There lots of great inspirational speeches, quotes and videos there. Some like to read Rudyard Kipling’s ‘IF’ (see here) others enjoy watching Al Pacino’s speech from ‘Any given sunday‘ and others love the London Marathon theme tune. I recommend all three by the way, they are all fantastic. Personally, i love the quote ‘With hope in our hearts and Wings on our heels‘ from Chariots of Fire, two things all runners need particularly if you are running the marathon.
But the best source of inspiration is yourself, IF you have been wise and completed your training, you are true runner. And with hope in your heart, determination in your mind and wings on your heels……you will conquer those 1,660,032 inches that make up the marathon. You’ve made your sacrifices, giving up time with loved ones, time with friends and put running ahead of work and study. Now it is time for you pay them back, to line up at that start zone and give everything you’ve got until you’ve crossed that finished line. And when you do that, with nothing felt, having giving your all, you’ll know you’ve paid them back and you’ll be a marathoner my friend!
Run smart, race well and finish strong! – Its time to go and take on Manchester!
Twitter – @SJPC14
SmashRun and Runners World – SJPC14
Interesting reads :
Taper week two, brought me the completion of a third full week of training, for the first time since January. Things are still not 100% but there have been a couple of runs were i have returned home and had to think about whether or not my right shin had caused me any major problems. Things are looking positive, or this could be the eye of the storm……hopefully i am healing up just in time.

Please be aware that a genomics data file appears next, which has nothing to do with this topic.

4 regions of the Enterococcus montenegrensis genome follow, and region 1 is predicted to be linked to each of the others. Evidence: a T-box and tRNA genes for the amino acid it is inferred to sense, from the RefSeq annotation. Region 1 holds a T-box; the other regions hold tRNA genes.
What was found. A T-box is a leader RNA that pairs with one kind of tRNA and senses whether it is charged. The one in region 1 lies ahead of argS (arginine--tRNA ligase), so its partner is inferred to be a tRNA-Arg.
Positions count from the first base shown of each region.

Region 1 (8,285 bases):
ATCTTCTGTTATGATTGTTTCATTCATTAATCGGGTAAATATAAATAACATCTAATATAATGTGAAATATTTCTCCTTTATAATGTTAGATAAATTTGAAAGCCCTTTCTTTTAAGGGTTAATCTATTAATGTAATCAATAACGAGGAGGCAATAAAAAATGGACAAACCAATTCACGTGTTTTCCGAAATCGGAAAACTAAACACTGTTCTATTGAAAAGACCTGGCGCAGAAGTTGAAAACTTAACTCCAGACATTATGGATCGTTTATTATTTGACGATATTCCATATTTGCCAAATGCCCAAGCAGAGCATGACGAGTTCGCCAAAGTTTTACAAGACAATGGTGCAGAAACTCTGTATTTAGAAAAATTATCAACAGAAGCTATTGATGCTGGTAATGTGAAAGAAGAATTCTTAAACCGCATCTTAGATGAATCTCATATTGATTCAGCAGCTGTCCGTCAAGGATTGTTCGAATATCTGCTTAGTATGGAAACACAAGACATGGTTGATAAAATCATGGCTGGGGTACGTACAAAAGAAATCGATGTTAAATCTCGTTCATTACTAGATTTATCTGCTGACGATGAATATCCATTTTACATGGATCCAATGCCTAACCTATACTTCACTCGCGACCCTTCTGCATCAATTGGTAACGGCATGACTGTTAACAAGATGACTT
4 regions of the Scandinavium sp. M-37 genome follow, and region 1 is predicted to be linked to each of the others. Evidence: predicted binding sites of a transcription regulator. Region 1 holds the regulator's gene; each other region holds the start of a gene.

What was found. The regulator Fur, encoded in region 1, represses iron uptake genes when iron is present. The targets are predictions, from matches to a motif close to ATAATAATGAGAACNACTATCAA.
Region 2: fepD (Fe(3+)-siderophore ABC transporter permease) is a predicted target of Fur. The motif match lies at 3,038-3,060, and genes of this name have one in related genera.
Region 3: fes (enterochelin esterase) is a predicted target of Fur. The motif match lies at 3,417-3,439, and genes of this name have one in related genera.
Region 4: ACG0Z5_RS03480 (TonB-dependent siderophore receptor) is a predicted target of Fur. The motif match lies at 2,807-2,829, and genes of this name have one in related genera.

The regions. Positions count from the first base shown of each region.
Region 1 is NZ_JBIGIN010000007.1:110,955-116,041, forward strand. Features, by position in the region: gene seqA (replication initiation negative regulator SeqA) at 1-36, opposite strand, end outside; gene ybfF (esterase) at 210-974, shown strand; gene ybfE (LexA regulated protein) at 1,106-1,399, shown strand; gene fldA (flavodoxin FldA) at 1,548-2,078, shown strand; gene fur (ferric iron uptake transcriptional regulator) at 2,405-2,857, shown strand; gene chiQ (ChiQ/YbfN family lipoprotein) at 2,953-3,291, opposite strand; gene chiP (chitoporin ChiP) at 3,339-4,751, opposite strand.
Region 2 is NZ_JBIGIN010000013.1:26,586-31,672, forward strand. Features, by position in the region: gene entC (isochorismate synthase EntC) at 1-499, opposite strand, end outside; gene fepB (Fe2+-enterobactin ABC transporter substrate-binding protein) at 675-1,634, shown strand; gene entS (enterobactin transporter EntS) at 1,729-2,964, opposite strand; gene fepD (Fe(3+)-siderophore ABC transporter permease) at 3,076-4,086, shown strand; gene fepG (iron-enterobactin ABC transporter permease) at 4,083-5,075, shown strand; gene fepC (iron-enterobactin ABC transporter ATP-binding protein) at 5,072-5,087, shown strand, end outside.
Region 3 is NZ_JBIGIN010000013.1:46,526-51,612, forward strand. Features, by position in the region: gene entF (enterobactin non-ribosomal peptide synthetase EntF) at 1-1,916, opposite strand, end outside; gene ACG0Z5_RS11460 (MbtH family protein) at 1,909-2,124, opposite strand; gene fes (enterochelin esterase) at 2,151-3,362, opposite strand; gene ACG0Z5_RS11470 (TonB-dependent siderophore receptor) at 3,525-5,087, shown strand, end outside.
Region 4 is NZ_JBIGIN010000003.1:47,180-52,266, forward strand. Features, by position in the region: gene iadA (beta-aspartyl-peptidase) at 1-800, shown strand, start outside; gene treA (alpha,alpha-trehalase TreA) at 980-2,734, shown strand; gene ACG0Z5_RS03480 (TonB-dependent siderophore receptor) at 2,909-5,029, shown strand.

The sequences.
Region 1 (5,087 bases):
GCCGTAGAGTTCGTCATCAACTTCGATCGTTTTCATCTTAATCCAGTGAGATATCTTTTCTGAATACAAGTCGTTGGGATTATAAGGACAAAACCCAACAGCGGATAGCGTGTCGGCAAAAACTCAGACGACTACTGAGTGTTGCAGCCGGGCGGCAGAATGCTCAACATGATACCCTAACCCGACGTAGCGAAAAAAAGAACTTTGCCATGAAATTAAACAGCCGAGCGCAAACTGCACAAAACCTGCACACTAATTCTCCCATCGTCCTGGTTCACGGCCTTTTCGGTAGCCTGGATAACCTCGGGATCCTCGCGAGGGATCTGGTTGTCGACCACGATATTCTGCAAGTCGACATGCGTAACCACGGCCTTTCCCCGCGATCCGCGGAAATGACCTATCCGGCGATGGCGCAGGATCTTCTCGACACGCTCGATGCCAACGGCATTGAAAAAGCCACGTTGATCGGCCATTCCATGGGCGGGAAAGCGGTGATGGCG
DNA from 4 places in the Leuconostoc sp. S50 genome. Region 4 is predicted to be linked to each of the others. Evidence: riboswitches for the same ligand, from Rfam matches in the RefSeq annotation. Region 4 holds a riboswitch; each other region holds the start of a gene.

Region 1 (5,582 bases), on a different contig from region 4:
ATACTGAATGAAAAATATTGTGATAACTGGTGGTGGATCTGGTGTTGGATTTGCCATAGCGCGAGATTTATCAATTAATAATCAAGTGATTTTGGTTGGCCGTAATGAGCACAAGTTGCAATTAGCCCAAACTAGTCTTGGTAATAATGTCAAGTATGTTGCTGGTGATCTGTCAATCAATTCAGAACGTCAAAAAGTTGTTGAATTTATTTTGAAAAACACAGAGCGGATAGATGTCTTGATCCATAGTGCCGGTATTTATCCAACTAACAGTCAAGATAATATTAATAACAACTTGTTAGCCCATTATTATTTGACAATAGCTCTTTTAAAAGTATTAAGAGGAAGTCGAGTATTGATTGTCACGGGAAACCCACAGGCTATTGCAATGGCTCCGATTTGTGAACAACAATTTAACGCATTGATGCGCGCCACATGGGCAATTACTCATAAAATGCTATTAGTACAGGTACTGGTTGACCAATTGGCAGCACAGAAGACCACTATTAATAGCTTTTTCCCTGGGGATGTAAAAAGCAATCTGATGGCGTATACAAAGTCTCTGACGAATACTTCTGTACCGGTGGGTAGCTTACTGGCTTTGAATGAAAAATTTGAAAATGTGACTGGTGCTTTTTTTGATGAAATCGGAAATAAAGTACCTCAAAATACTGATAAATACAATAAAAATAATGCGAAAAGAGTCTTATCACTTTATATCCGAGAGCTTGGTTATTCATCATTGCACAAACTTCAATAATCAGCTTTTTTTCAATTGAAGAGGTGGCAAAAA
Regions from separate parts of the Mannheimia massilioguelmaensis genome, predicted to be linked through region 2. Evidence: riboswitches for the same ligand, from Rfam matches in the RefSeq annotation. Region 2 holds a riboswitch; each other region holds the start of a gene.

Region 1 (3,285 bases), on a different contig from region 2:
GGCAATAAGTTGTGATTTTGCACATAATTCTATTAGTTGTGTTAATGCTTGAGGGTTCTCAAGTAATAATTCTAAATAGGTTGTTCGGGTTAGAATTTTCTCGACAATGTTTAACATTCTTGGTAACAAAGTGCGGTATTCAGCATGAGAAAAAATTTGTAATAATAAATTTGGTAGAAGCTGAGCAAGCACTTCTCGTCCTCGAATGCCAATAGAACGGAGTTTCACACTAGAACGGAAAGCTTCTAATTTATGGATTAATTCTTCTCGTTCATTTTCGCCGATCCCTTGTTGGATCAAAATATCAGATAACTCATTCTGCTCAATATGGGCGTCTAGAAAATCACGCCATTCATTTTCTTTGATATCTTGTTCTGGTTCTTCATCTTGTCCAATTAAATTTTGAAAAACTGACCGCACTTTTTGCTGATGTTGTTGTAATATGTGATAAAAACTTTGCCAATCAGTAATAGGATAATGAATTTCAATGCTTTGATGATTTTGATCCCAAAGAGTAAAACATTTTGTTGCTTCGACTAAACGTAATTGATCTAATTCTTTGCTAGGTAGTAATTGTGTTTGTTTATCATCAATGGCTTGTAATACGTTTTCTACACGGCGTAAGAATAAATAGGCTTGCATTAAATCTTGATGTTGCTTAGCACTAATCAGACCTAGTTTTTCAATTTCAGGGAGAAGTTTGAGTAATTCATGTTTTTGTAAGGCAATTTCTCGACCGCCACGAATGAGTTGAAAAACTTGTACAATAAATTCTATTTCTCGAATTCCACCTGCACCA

I finalised my custom pace band, which you can see at the top of this page. Its ambitious but if i can complete it i will have my goal and set a 20 mile PB along the way. Something which seems daunting, but then i remind me myself that in the three times i have run the Trimpell 20, i have never actually raced it….. So i need to put that fear to bed, before the big day.
This weekend was a huge weekend in European marathon circles with the Brighton , Paris and Vienna marathons all being run. So twitter has been awash with stories and pictures from all over the place, making you want to get out there and do your thing! Thankfully, in some ways, for me there is just one week to go now, for those in London you have another two weeks of marathon news to get you motivated. And how can you not be motivated when you see so many running such amazing races, in what appears to have been fantastic conditions.
Meanwhile in Preston, it has rained for most of the day, meaning that i had my first run in miserable conditions for a few weeks and in some ways that’s probably a good thing, the mental strength that comes from that will help. But there isn’t much joy in a 13 miler facing wind and rain…..although when i finished it, it occurred to me, that’s the last time i will hit double digit miles before the big day!! Eck! scary darey!!
Aside from the required 54 miles, i completed three speed workouts including two lots of 8*100m and one lot of 3*1,600m and i completed three core work out sessions. Although my body is become used to the core work i have been doing, so i need to increase that from next week i think.
The Big day, one week to go!!!!!!!!!!!!!!!!!!!!!!!!